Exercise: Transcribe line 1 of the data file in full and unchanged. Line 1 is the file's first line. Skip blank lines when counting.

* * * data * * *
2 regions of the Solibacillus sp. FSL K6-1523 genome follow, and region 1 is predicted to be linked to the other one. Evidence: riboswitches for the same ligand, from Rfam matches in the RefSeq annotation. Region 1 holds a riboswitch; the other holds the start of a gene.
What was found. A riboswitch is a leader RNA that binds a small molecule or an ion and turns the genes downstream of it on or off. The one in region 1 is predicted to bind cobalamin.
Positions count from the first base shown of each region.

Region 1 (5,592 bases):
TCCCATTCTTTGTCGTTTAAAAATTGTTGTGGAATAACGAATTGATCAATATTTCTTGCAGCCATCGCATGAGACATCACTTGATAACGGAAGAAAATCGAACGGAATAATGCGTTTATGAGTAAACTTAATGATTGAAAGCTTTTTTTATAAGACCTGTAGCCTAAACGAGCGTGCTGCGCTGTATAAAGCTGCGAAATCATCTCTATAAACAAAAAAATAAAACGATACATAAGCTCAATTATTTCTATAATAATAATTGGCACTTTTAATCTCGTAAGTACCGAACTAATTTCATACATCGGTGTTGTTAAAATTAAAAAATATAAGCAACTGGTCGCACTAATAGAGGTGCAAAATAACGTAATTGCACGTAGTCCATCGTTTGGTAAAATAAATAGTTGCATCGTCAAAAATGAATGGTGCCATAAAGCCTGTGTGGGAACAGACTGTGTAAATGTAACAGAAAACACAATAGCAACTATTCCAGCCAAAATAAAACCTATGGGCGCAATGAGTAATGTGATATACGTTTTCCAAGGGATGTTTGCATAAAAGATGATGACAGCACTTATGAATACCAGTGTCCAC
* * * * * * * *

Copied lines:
2 regions of the Solibacillus sp. FSL K6-1523 genome follow, and region 1 is predicted to be linked to the other one. Evidence: riboswitches for the same ligand, from Rfam matches in the RefSeq annotation. Region 1 holds a riboswitch; the other holds the start of a gene.